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Reply To: Don’t Look Up: The Doomsday Dilettante,” with mythologist Norland Téllez”

#74522

With respect to the ending of the film, I do think, like Robert, that the film does provide a solution, but I see it very differently.

Always in terms of the film, I see beneath the apparent pessimistic tones of the Last Supper scene, which moves within the groves of the Christian myth, an ultimately optimistic redemptive core. There is redemption in the end; it is possible to trick the devil with the devil himself, allowing the devil to fall into its own trap the way Isherwell does in the new planet.

The image of the family dinner, a kind of thanksgiving “holy family,” does connote the image of the Last Supper in the Christian story. This is also an archetypal image on its own right which forebodes the Hero’s Sacrifice and eventual Resurrection. Within the frame of the Christian myth, the “failure” of the hero, the hero’s crucifiction, becomes a sign of its “success” or redemption. Such is the paradoxical language of true myth as vera narratio. Although I don’t want to get lost in a theological discussion, the inclusion of this image in no way points to the abandonment of the hero. On the contrary, it is the hero’s ultimate sign of completion: it is finished.

If we stick to the imagery of the movie, I don’t see how the ending—or the whole movie— means that we should accept our collective demise as a “natural” occurrence. There was nothing natural in the process that led to the movie’s conclusion. That sounds like a different kind of movie—a truly pessimistic one. (I think of a movie like Lars von Trier’s Melancholia (2011) as better fitting a depressive description).  But everything that led to the demise of humanity in Don’t Look Up happened through the “unnatural” agency of human beings, of our hyper individualistic uprooted culture, which is splintered by ideologies and fanatical beliefs with very little rationality to go around, and which is ultimately taken over the brink by the very hero this culture worships: Peter Isherwell, who is the truly “Satanic” figure of the movie.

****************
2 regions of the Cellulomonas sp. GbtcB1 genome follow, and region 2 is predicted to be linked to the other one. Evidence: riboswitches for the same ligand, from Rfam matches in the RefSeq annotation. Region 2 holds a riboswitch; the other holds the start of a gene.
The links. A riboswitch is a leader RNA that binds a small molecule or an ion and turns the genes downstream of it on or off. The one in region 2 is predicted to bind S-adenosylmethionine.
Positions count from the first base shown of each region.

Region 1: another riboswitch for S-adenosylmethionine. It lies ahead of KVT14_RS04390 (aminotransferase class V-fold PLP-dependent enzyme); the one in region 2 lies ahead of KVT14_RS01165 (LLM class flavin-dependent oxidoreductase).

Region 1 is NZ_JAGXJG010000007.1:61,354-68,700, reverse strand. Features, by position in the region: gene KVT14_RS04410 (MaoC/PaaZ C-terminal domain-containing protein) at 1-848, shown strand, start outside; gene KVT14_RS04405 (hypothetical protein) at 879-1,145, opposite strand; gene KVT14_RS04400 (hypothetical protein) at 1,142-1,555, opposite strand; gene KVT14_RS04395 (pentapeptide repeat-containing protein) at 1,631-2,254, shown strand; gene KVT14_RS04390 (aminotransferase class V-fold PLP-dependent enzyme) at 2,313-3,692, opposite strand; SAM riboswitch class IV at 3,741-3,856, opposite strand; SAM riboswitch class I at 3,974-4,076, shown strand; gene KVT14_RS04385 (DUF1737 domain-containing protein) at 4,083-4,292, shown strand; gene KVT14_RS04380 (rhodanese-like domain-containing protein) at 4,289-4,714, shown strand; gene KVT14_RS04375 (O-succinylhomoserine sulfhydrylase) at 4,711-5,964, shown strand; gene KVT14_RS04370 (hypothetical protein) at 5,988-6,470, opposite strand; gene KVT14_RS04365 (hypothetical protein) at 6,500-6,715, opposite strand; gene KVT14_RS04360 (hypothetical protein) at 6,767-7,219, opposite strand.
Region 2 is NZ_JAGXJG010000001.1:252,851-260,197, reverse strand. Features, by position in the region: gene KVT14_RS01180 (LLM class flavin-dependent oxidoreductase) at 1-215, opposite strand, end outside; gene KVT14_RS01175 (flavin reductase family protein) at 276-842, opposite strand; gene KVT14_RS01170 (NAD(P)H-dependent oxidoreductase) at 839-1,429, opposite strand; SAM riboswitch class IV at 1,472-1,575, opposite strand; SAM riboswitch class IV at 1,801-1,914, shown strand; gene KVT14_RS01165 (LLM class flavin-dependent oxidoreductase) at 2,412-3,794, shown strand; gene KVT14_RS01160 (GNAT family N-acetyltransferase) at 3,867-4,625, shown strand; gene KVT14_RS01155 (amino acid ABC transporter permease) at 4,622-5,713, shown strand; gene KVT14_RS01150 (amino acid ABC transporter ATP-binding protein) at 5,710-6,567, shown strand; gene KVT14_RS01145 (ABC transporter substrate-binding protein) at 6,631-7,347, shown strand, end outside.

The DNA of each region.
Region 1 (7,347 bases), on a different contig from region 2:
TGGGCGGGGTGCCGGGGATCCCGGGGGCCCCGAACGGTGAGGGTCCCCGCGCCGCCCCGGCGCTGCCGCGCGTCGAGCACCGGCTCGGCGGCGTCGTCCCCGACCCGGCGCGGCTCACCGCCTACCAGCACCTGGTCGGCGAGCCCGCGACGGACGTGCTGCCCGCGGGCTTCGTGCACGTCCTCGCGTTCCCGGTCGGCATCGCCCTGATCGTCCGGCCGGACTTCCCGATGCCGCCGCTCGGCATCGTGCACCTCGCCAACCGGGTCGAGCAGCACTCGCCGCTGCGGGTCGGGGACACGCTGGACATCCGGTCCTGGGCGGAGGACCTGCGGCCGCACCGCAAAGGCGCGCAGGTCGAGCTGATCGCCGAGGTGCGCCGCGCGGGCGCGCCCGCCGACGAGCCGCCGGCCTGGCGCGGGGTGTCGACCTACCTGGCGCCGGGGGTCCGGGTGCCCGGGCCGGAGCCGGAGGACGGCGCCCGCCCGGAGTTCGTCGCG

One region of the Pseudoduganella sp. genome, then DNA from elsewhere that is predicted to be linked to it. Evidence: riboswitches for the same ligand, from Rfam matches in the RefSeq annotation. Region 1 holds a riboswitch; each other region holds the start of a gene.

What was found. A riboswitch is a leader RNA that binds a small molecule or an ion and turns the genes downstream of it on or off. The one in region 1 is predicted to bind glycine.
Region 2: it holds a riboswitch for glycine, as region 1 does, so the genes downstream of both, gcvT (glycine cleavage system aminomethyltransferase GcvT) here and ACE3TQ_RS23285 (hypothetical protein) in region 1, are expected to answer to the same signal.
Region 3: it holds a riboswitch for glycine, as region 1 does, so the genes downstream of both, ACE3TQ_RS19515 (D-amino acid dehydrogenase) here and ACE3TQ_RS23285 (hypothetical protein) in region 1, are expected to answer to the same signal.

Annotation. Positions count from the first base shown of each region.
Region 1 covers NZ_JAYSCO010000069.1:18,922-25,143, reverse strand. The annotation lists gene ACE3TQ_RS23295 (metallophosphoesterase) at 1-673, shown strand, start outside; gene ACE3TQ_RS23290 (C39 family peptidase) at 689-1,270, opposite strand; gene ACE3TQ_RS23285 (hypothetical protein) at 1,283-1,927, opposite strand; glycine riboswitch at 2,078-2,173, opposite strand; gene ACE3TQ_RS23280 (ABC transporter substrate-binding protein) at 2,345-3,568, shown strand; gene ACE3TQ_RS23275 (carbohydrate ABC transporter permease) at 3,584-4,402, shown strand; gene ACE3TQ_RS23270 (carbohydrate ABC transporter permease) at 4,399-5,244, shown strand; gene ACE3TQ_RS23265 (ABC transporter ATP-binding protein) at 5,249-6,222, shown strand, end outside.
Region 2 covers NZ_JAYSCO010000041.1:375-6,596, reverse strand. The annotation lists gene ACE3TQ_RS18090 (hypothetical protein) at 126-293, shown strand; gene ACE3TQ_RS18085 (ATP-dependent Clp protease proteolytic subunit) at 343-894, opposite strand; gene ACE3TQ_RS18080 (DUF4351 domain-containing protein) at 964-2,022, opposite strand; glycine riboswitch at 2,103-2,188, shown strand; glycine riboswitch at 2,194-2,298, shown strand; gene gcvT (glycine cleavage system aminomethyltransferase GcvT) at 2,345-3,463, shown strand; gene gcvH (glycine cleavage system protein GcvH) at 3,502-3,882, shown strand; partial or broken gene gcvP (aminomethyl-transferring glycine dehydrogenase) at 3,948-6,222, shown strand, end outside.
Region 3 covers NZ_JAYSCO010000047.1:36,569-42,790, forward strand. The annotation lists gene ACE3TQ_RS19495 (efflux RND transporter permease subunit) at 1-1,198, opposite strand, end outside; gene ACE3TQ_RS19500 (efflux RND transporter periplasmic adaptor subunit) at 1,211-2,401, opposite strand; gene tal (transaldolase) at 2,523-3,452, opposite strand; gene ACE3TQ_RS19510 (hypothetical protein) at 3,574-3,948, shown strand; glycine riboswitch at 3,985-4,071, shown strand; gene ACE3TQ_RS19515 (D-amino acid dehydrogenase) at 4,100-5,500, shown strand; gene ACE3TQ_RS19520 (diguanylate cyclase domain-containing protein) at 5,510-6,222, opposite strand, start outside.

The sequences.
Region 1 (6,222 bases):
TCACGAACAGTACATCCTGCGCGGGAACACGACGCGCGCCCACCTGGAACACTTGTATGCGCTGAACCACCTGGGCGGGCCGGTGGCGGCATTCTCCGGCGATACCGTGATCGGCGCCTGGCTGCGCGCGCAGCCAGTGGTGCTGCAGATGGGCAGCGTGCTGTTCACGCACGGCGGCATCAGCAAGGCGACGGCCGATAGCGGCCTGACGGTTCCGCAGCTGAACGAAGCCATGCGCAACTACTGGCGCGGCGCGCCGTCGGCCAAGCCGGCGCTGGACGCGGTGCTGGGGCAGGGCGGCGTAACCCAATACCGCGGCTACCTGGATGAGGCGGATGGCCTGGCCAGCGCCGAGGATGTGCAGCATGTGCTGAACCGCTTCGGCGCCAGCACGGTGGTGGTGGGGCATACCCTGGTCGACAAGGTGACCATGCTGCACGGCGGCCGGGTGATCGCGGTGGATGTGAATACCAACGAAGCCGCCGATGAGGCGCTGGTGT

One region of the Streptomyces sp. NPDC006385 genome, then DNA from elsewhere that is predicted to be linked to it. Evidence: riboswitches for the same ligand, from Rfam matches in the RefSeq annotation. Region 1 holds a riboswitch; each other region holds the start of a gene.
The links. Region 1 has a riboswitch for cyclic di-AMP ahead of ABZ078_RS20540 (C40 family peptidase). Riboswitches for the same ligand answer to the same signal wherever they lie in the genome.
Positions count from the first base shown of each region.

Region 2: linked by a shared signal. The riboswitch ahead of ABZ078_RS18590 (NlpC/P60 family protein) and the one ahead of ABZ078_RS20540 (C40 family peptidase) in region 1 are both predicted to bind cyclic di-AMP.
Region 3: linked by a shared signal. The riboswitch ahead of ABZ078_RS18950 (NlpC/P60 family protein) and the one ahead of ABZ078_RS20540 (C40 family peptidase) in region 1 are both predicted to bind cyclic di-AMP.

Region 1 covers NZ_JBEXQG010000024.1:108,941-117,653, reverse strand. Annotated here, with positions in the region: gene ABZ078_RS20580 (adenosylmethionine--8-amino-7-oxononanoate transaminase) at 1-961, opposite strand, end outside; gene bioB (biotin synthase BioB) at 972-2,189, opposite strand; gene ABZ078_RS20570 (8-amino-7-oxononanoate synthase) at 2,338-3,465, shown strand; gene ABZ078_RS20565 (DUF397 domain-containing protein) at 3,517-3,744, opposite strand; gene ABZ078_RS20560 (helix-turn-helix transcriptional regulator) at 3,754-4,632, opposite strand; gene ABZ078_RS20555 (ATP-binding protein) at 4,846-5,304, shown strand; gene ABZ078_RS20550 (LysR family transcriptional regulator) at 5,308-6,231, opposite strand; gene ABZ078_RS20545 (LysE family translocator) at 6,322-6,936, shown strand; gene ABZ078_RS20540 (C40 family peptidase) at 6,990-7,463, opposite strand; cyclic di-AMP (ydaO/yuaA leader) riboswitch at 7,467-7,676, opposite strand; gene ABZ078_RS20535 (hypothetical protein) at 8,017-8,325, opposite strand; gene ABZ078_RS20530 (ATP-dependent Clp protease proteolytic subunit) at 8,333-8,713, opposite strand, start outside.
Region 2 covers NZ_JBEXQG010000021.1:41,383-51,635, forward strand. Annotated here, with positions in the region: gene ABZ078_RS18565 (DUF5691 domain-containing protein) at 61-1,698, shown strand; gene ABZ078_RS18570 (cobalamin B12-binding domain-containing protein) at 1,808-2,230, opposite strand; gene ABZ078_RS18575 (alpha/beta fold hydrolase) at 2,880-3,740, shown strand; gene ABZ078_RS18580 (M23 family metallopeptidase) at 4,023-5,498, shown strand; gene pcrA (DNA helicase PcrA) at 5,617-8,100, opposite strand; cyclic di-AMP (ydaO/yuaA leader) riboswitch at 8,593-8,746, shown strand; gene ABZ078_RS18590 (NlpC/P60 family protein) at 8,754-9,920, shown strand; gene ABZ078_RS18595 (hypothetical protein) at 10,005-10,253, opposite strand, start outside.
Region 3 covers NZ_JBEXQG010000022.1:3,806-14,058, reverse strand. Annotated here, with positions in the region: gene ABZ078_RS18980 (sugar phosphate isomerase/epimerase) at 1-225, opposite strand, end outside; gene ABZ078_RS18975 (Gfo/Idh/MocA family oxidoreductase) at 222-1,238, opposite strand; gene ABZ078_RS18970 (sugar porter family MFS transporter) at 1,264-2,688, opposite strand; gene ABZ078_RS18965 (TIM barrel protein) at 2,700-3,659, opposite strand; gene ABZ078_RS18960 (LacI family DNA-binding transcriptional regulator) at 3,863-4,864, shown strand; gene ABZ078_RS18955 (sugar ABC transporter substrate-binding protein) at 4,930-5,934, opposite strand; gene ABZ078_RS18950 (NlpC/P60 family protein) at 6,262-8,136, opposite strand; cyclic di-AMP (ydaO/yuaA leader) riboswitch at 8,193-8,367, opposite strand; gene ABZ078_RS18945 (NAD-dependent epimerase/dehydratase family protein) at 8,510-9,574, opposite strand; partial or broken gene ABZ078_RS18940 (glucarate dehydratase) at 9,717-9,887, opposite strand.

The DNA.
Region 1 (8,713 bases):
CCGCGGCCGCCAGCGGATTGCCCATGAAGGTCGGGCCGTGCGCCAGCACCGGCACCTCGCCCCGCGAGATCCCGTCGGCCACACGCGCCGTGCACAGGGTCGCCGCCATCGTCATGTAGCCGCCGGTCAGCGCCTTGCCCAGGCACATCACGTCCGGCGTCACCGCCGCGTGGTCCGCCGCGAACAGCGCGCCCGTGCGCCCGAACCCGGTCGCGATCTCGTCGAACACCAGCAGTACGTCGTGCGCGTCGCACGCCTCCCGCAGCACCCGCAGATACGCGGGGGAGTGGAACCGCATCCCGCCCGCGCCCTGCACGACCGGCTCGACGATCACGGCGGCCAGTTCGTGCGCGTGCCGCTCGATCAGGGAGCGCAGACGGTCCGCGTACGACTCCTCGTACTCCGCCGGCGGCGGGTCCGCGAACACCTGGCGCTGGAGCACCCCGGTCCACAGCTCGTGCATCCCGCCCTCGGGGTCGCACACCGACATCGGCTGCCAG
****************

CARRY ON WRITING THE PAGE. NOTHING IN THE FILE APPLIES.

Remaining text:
At the heart of the movie’s tragic ending, no doubt, there is a sense of a collective failure of responsibility, for which our beloved protagonists would have to pay with their dear lives. Nevertheless, in the beautiful prayer spoken by Yule (Timothée Chalamet) which I think very powerfully puts forth the still living core of the Christian myth quite beautifully:

That is the sad ending of the movie where, I claim, most people get stuck. Moreover, after this point, they even stop watching or hearing what the movie is saying beyond this point. That’s why I thought it would be interesting to concentrate on those parts which virtually everybody misses or glosses over—probably because it was mixed with the rolling of the end credits.

So I get why audiences are “bummed out” by the destruction of the whole planet in the end, especially with the beautiful score leading there, written by Brittel for the final scene of the Last Supper called Memento Mori. Nevertheless, in a paradoxical way, a fundamentally optimistic message makes itself felt in the final acceptance of the inevitable.